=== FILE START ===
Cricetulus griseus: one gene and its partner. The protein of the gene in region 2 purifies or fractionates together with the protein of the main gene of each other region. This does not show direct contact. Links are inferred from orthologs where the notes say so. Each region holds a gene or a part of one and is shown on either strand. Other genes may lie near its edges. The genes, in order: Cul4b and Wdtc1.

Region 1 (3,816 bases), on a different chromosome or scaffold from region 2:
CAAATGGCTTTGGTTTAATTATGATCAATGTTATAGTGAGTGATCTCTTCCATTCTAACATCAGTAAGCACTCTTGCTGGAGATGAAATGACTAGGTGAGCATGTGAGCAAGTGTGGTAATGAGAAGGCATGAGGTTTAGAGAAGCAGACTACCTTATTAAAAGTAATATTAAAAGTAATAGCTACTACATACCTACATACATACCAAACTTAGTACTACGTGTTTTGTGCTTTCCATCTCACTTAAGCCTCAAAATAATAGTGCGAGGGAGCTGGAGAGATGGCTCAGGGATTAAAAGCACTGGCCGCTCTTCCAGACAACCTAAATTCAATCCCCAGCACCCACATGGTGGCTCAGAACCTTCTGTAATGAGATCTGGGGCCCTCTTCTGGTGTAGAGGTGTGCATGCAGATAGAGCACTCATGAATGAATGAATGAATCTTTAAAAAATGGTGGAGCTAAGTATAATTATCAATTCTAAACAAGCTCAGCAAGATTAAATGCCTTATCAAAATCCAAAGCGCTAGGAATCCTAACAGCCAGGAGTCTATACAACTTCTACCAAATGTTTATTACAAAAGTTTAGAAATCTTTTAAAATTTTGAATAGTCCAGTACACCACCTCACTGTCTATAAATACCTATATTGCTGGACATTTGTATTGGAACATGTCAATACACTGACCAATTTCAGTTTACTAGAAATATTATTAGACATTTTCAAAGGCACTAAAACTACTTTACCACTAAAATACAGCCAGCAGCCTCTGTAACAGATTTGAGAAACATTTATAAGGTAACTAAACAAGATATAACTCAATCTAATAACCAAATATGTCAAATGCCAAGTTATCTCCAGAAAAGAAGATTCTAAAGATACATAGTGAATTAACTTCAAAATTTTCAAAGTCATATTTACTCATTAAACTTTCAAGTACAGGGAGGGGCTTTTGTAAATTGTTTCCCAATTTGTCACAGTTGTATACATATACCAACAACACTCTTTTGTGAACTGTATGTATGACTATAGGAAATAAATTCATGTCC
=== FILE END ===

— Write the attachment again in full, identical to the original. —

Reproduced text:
Cricetulus griseus: one gene and its partner. The protein of the gene in region 2 purifies or fractionates together with the protein of the main gene of each other region. This does not show direct contact. Links are inferred from orthologs where the notes say so. Each region holds a gene or a part of one and is shown on either strand. Other genes may lie near its edges. The genes, in order: Cul4b and Wdtc1.

Region 1 (3,816 bases), on a different chromosome or scaffold from region 2:
CAAATGGCTTTGGTTTAATTATGATCAATGTTATAGTGAGTGATCTCTTCCATTCTAACATCAGTAAGCACTCTTGCTGGAGATGAAATGACTAGGTGAGCATGTGAGCAAGTGTGGTAATGAGAAGGCATGAGGTTTAGAGAAGCAGACTACCTTATTAAAAGTAATATTAAAAGTAATAGCTACTACATACCTACATACATACCAAACTTAGTACTACGTGTTTTGTGCTTTCCATCTCACTTAAGCCTCAAAATAATAGTGCGAGGGAGCTGGAGAGATGGCTCAGGGATTAAAAGCACTGGCCGCTCTTCCAGACAACCTAAATTCAATCCCCAGCACCCACATGGTGGCTCAGAACCTTCTGTAATGAGATCTGGGGCCCTCTTCTGGTGTAGAGGTGTGCATGCAGATAGAGCACTCATGAATGAATGAATGAATCTTTAAAAAATGGTGGAGCTAAGTATAATTATCAATTCTAAACAAGCTCAGCAAGATTAAATGCCTTATCAAAATCCAAAGCGCTAGGAATCCTAACAGCCAGGAGTCTATACAACTTCTACCAAATGTTTATTACAAAAGTTTAGAAATCTTTTAAAATTTTGAATAGTCCAGTACACCACCTCACTGTCTATAAATACCTATATTGCTGGACATTTGTATTGGAACATGTCAATACACTGACCAATTTCAGTTTACTAGAAATATTATTAGACATTTTCAAAGGCACTAAAACTACTTTACCACTAAAATACAGCCAGCAGCCTCTGTAACAGATTTGAGAAACATTTATAAGGTAACTAAACAAGATATAACTCAATCTAATAACCAAATATGTCAAATGCCAAGTTATCTCCAGAAAAGAAGATTCTAAAGATACATAGTGAATTAACTTCAAAATTTTCAAAGTCATATTTACTCATTAAACTTTCAAGTACAGGGAGGGGCTTTTGTAAATTGTTTCCCAATTTGTCACAGTTGTATACATATACCAACAACACTCTTTTGTGAACTGTATGTATGACTATAGGAAATAAATTCATGTCC